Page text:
The following six research projects were selected for Regenerative Medicine Minnesota grants from 90 applications. These grants are effective for a two-year interval from 2015 - 2017.
Phlpp Inhibitors for Articular Cartilage Repair and Regeneration
Dr. Bradley’s research is striving to find ways for the human body to self-repair and regenerate human cartilage damaged by osteoarthritis. Her team of researchers is testing ways to remove barriers to the body’s ability to self-repair.
Toward Autologus Retinal Cell Replacement Therapy for Age-related Macular Degeneration
Dr. Ferrington’s work aims to make the testing of treatments for age-related macular degeneration faster, both to prevent disease progression and to repair damage, using cells derived from the eye. These cells will also be tested for use in vision-restoring transplants.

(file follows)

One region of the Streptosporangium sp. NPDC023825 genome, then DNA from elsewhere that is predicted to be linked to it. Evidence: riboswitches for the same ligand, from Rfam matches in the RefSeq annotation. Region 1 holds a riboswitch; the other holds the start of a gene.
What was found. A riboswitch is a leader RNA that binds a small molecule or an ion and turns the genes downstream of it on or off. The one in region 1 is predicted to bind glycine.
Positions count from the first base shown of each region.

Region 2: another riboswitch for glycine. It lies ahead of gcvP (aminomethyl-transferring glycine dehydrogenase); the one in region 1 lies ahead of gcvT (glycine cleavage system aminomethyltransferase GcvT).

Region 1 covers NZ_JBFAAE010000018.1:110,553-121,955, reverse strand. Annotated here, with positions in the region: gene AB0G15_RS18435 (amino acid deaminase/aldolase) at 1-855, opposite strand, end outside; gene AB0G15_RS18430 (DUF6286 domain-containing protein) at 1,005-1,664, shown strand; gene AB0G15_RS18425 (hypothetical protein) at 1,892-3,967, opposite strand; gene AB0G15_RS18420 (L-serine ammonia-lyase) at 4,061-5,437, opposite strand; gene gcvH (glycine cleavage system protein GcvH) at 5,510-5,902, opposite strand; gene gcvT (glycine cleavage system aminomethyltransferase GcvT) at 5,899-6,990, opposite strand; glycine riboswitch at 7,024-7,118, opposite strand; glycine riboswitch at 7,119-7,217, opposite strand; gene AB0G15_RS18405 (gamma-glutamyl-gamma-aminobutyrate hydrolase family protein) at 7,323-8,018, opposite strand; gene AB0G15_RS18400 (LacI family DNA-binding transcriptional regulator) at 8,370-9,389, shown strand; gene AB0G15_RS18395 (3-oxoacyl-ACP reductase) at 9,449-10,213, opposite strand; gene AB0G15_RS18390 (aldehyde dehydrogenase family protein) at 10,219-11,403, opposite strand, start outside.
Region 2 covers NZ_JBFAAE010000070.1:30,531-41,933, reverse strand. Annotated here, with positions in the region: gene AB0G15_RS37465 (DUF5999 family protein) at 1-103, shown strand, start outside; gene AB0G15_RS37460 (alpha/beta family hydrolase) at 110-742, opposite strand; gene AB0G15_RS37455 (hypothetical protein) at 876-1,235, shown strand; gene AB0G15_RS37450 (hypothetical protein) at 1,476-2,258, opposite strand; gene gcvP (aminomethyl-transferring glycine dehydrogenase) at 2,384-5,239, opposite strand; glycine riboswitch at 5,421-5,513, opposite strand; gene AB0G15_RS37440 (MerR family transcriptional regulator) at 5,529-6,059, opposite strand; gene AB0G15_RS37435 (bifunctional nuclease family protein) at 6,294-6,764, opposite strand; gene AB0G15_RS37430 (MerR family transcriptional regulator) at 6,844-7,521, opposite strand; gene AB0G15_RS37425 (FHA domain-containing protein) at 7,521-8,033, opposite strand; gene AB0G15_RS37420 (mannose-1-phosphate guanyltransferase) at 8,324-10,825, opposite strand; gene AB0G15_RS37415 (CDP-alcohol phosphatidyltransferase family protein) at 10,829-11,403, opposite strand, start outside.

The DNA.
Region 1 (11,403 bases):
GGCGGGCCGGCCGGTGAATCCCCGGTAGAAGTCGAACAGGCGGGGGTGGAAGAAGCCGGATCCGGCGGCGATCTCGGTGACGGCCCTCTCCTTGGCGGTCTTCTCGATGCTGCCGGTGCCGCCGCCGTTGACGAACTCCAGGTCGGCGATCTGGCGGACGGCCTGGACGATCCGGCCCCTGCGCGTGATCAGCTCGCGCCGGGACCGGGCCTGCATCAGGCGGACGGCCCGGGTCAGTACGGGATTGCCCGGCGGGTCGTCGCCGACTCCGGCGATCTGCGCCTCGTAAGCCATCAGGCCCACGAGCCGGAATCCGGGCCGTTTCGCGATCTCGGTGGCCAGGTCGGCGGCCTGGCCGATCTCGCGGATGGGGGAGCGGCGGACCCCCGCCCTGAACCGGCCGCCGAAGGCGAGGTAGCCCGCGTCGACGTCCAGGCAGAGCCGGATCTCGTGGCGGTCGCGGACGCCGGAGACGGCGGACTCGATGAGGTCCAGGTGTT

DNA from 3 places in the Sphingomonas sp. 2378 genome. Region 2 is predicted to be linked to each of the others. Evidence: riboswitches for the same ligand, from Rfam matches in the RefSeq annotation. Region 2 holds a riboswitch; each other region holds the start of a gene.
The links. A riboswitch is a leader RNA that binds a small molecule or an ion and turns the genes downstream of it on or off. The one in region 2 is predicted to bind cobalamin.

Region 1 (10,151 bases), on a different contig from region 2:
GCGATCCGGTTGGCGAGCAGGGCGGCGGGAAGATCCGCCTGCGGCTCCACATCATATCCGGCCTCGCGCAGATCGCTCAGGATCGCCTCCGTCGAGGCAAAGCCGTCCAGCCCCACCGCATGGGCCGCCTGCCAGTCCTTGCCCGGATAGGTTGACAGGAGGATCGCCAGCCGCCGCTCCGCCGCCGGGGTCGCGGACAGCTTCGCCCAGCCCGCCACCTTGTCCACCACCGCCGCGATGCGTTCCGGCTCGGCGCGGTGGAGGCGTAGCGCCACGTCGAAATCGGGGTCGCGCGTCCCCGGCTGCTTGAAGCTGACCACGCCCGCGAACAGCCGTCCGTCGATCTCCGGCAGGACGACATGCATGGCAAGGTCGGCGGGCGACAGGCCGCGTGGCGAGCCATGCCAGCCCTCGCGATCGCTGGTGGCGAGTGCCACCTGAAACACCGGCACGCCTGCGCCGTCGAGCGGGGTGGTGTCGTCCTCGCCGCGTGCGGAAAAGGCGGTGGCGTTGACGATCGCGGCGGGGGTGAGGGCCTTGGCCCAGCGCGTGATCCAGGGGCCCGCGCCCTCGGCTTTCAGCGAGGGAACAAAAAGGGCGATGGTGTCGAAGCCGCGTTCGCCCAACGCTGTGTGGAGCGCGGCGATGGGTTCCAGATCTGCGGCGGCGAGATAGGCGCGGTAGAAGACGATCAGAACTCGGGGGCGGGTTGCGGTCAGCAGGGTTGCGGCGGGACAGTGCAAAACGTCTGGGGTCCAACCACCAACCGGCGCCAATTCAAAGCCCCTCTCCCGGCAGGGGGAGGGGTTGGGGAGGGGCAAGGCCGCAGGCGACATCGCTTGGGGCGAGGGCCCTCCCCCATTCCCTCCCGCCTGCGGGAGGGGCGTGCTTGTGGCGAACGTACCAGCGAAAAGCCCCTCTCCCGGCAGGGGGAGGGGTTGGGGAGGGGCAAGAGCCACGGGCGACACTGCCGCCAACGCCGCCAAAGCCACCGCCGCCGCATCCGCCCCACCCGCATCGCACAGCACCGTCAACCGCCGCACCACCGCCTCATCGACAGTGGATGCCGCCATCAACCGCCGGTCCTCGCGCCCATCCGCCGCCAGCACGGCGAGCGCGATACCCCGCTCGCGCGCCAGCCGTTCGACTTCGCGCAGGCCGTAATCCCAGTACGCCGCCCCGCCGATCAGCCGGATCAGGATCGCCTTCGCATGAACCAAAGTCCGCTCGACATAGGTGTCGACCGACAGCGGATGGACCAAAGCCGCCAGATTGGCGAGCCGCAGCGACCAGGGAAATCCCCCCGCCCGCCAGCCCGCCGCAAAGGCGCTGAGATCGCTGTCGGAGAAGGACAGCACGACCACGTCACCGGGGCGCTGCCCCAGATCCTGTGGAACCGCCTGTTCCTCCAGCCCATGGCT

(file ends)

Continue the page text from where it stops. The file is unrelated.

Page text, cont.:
Enhancing Bone Marrow Regeneration
Dr. Lund’s laboratory developed a zebrafish model to rapidly test how well new and existing drugs improve bone marrow regeneration after transplant. His research, which does not require that the zebrafish be sacrificed, is using this model to test many drugs and quickly identify possible agents for use in human patients.
Bridge to Liver Regeneration
Dr. Nyberg’s unique training as a liver transplant surgeon and a biomedical engineer resulted in this research program. The overall goal of the program is to develop cell-based therapies for the treatment of patients with liver failure and metabolic liver disease.
Endothelialization of Engineered Coronary Artery Bypass Grafts Using Bone Marrow and Adipose-derived Mesenchymal Stem Cells
Dr. Tranquillo is working with bioengineered blood vessels that can be used in heart bypass surgery. His laboratory team is investigating the use of stem cells to protect these vessels against blood clots and blockage.
Engineered human pluripotent stem cells to generate enhanced natural killer cells for cancer therapy
Dr. Walcheck is focused on using an element of the immune system (Natural Killer cells) that naturally fights cancer. Based on the idea that having more of these cells could help a patient, he is developing ways to grow large numbers of a patient’s Natural Killer cells without losing their ability to combat the disease.